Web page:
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NEWS | May 9, 2013

My uncle got me thinking …

By Lt. Col. Dave Owens 15th Airlift Squadron commander

Let me tell you the ending upfront, the 15th Airlift Squadron just returned from a successful 60-day flying deployment to Southwest Asia. It is the recurring deployment that the 437th Operations Group Squadrons here at Joint Base Charleston have been performing non-stop for the past decade.

Why do I say that it was a successful deployment? I say it because in 60 short days, the squadron flew 1,000 sorties while safely moving 40 million pounds of cargo and 5,000 passengers throughout the area of responsibility. The squadron also precisely executed 33 combat airdrops, resupplying forward operating bases throughout Afghanistan with 900 bundles of supplies.

So what does my uncle have to do with this article? Simple: he had no idea what there was for us to do during the deployment. After a long pause on the phone and a roll of my eyes, I eloquently told him, "We move stuff ... a lot of stuff and we do it well." After the phone call ended, I was not satisfied with my "eloquent" answer but what troubled me more and got me thinking was, "Do any of my other family, friends or neighbors understand what we and every rotating C-17 squadron do when deployed?" The short answer, not really.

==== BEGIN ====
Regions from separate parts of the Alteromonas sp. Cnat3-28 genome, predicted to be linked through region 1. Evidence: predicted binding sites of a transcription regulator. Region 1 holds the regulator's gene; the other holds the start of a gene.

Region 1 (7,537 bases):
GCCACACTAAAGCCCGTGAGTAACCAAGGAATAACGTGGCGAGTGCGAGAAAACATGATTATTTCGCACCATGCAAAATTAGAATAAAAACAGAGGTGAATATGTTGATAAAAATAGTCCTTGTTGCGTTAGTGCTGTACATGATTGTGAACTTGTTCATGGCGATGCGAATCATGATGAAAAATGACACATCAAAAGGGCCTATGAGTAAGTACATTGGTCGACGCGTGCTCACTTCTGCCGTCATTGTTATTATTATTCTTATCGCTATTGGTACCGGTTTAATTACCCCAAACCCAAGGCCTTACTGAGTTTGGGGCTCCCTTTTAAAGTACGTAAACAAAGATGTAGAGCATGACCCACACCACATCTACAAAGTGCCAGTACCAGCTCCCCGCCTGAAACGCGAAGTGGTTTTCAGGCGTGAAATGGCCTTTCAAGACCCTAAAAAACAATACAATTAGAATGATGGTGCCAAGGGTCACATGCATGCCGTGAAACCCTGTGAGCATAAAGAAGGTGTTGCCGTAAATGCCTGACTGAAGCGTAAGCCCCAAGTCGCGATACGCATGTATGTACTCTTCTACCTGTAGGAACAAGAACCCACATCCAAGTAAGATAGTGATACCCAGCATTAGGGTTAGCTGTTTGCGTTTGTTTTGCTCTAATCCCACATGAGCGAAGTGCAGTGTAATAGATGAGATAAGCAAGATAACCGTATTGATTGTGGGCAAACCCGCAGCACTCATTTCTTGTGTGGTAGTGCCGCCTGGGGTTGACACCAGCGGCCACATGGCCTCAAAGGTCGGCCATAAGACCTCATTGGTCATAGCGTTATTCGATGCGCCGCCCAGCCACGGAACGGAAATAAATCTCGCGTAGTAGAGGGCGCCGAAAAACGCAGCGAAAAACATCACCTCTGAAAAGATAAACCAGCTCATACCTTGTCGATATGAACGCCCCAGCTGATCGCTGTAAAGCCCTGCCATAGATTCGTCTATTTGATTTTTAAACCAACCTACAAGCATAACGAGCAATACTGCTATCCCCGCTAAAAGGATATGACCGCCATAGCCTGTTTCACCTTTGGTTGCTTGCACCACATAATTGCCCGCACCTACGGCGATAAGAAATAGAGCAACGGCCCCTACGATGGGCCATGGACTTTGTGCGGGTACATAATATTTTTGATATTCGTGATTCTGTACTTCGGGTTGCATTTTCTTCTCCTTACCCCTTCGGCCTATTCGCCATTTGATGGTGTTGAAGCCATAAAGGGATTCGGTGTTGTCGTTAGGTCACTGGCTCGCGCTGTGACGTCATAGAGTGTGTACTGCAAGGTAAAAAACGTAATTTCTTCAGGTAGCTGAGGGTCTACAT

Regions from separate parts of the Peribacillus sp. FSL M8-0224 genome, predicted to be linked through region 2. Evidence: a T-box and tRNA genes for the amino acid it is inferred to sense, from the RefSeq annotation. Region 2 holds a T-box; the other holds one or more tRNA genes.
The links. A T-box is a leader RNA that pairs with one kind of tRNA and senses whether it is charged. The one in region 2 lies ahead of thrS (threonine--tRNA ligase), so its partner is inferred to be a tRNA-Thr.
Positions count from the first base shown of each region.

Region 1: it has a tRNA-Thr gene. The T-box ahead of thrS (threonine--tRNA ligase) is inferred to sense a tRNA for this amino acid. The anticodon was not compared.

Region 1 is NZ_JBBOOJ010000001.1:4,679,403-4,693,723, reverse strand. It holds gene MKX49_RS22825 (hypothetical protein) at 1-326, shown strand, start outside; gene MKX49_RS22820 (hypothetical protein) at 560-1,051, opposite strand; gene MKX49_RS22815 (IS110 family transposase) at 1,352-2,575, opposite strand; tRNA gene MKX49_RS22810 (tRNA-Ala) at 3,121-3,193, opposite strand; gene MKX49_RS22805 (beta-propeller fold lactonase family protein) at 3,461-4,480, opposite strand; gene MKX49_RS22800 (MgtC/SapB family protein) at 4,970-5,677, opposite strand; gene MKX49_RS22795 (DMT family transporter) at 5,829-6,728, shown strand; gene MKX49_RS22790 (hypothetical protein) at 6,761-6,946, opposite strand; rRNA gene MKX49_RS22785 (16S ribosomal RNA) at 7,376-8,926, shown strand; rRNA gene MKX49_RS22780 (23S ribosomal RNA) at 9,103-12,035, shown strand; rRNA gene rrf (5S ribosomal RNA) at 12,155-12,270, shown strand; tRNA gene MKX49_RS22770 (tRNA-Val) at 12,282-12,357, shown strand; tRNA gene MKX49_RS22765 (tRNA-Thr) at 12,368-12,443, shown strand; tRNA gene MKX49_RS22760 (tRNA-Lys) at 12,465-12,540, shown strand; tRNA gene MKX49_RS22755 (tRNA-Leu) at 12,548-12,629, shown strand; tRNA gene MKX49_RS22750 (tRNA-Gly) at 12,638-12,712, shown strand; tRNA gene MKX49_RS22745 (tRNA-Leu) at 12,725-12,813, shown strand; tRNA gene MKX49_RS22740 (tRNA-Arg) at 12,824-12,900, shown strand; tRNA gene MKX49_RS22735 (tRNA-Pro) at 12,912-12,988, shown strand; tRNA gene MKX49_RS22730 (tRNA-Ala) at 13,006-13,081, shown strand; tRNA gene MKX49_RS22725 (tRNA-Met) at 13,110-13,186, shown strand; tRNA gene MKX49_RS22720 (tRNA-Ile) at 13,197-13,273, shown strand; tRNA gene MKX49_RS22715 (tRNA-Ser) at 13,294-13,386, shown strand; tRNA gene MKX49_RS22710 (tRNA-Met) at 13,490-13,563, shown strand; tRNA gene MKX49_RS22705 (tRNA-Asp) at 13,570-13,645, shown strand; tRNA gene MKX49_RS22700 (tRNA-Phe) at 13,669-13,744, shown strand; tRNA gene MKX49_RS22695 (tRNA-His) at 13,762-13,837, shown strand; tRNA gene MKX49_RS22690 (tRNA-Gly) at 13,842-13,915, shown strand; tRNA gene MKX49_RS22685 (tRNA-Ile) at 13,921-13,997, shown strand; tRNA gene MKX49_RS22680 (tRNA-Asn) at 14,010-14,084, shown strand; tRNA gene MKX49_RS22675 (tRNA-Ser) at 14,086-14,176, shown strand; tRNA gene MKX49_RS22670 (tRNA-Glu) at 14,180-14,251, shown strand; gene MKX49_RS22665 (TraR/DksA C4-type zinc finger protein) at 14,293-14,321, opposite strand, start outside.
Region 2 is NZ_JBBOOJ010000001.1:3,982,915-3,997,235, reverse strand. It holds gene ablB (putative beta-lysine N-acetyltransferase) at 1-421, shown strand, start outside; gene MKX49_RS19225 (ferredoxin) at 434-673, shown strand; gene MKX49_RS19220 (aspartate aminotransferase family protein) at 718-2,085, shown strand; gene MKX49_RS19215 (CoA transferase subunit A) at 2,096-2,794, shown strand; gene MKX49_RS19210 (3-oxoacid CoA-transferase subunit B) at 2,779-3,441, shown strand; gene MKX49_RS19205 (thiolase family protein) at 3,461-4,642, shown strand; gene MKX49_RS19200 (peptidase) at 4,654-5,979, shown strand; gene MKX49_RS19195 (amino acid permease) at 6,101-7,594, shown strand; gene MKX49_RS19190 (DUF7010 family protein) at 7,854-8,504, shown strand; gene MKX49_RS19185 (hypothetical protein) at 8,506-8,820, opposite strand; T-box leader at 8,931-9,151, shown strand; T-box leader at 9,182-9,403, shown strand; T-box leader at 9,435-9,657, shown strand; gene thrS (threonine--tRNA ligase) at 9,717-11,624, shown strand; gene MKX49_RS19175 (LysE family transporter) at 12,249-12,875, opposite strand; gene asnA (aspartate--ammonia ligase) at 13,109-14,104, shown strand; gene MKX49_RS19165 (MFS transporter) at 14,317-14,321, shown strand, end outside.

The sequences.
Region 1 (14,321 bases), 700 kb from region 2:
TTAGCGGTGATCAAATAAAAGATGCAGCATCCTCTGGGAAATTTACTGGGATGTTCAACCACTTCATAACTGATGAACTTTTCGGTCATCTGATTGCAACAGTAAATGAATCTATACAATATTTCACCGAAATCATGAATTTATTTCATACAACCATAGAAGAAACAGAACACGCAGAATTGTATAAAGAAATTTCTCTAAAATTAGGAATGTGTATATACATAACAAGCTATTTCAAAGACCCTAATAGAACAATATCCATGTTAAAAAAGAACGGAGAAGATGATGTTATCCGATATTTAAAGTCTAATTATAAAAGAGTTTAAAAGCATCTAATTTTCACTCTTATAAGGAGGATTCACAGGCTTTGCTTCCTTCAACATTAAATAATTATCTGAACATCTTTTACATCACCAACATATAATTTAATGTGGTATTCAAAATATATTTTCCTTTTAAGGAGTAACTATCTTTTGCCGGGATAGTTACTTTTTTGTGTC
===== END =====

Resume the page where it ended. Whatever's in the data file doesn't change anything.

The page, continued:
With this being the case, how do I get them to understand? Simply by telling the stories over and over to anyone who will listen.

First, I will tell a story about a group of Airmen in the 15th AS, most of which are not yet 21 years old. I will explain that the amount of responsibility these young loadmasters hold is nothing short of amazing. What type of amazing responsibility you ask? Try rigging 40 air-drop bundles weighing nearly 70,000 pounds in a little under two hours, 33 times in two months. Try organizing loading teams in the middle of the night when not everyone speaks English at airfields in Afghanistan and getting everyone to work as a team to safely download 18 pallets to then turn around and upload a plane full of pallets and vehicles nearly 1,000 times in two months.

Next, I will tell a story of a group of captains that are between the ages of 26 to 32 years old. I will explain in detail that the amount of responsibility these young men and women possess is astonishing. Every real-time decision they make have consequences ... be it weather avoidance, how they choose to fly an approach or departure or how they command a crew of five for a mission that can last 24 hours ... they always do it right and did it right for 2,500 flying hours in two months.

So this is how I will get the answer out, this is how I will let every person I come in contact with know. I will let them know that there is a war still going on. I will let them know that Joint Base Charleston C-17 squadrons are deployed every day of the year and the remarkable Airmen operating them are amazing Americans doing an absolutely amazing job.

I think that should work!